FIA president Mohammed Ben Sulayem has taken to social media to clear up what was seen as criticism of drivers’ activism, saying sport should be a “catalyst of progress in society”.
Earlier this week Aston Martin driver Sebastian Vettel became the first F1 driver to grace the cover of gay magazine Attitude, telling the publication that he believes Formula 1 would “welcome” a gay driver onto the grid.
His interview is just the latest in a growing list that not only includes backing the LGBTQ+ community but also talking about environmental issues, and even going on BBC political show Question Time.
And it is not just Vettel.
Fellow World Champion Lewis Hamilton has been driving diversity and inclusion for years, his stand on Black Lives Matter prompting Mercedes to race a black F1 car while Lando Norris has been speaking out on mental health issues.
But it seems the new FIA president is not a fan of activism.
Sebastian Vettel puts his foot down over homophobia in the Attitude July/August issue.
"I think a gay Formula One driver would be welcomed – and rightly so." pic.twitter.com/vHTCCJcJOS
— Attitude Magazine (@AttitudeMag) June 9, 2022
He recently gave an interview with The Race quoting him as saying: “Niki Lauda and Alain Prost only cared about driving. Now, Vettel drives a rainbow bicycle, Lewis is passionate about human rights and Norris addresses mental health.
“Everybody has the right to think. To me, it is about deciding whether we should impose our beliefs in something over the sport all the time.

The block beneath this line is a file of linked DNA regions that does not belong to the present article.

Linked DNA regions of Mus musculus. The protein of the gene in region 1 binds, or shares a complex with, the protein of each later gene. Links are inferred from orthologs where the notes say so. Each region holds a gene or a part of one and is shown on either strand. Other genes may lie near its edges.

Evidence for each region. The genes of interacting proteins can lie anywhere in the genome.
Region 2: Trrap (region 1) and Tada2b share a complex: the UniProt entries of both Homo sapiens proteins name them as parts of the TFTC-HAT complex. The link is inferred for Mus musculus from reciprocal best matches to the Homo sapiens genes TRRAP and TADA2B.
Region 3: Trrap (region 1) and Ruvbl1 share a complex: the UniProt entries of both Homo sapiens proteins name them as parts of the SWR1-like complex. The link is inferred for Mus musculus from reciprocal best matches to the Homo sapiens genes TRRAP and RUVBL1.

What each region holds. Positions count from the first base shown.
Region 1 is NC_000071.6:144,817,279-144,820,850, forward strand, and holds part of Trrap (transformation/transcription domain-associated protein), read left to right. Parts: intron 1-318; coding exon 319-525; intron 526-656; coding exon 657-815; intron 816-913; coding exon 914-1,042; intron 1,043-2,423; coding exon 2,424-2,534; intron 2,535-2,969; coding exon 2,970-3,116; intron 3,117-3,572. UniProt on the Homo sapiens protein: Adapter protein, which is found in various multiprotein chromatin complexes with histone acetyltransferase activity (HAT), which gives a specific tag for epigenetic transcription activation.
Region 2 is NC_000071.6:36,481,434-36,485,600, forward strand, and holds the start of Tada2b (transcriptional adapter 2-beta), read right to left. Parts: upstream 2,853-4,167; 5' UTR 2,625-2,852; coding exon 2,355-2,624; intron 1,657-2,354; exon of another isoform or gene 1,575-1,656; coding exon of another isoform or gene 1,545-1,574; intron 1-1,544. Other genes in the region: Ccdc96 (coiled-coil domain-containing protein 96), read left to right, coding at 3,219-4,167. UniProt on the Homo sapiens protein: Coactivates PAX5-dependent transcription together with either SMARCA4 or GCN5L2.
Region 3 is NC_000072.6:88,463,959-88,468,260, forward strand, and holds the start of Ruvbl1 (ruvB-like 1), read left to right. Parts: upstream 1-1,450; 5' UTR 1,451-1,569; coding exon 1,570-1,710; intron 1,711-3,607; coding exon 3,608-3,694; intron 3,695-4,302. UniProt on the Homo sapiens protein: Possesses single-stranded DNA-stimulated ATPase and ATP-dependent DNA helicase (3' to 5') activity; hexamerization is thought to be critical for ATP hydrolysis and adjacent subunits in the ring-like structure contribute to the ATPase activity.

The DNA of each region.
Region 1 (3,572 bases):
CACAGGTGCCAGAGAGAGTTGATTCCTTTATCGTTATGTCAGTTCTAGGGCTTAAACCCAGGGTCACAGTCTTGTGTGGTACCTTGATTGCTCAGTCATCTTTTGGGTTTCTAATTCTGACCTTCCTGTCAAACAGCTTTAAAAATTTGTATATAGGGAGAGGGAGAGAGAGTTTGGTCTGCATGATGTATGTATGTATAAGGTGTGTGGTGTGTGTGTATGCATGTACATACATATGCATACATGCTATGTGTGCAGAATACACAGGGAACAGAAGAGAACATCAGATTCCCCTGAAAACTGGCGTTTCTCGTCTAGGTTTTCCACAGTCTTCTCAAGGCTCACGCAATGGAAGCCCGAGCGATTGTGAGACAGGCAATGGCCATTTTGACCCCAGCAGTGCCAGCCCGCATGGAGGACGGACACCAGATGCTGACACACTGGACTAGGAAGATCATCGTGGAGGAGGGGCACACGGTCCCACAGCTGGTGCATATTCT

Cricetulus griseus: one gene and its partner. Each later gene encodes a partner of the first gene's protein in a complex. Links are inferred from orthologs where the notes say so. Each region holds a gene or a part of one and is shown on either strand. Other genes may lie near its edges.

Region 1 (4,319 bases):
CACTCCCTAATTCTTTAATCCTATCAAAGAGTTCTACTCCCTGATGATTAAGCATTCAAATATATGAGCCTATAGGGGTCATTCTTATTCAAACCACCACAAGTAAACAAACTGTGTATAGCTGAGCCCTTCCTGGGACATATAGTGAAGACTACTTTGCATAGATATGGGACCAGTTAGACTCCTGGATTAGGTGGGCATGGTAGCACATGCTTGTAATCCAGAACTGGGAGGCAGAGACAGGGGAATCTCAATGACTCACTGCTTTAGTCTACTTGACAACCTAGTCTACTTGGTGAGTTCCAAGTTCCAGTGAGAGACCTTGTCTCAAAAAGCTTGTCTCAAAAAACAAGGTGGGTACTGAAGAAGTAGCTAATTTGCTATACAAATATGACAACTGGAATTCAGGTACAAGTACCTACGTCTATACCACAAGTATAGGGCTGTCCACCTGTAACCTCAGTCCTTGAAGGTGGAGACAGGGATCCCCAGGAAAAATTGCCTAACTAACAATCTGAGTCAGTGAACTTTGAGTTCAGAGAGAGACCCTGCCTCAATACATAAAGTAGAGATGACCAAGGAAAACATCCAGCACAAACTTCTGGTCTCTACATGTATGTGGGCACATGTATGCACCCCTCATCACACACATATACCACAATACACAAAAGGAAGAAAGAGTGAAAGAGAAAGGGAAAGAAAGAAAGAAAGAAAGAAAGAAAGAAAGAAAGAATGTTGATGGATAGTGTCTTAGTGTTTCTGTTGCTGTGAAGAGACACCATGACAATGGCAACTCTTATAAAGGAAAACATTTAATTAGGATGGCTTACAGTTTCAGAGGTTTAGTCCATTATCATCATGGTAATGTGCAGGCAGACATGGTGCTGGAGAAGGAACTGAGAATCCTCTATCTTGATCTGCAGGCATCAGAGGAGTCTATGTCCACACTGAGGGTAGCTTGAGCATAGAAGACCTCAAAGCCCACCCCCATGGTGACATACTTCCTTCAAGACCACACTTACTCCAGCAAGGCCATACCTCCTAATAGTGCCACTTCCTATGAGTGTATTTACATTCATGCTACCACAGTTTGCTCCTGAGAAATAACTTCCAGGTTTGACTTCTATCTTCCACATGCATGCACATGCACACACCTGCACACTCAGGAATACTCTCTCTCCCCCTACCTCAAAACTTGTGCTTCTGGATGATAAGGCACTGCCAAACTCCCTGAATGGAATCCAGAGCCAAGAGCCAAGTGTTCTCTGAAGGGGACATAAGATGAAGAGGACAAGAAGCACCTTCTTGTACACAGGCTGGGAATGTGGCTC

“I am from an Arabian culture. I am international and Muslim. I do not impose my beliefs on other people. No way. Never.
“If you look at my operation in the UAE: 16 nationalities! Name me one federation that has that many nationalities.
“On top, there are over 34% women and seven religions. And even more Christians than Muslims. I am proud because it creates credibility and merit.
“But do I go and pose my beliefs? No.”
The FIA president came in for some criticism for those comments, prompting him to issue clarification via social media.
“As a driver, I have always believed in sport as a catalyst of progress in society,” he tweeted.
“That is why promoting sustainability, diversity and inclusion is a key priority of my mandate.
“In the same way, I value the commitment of all drivers and champions for a better future.”
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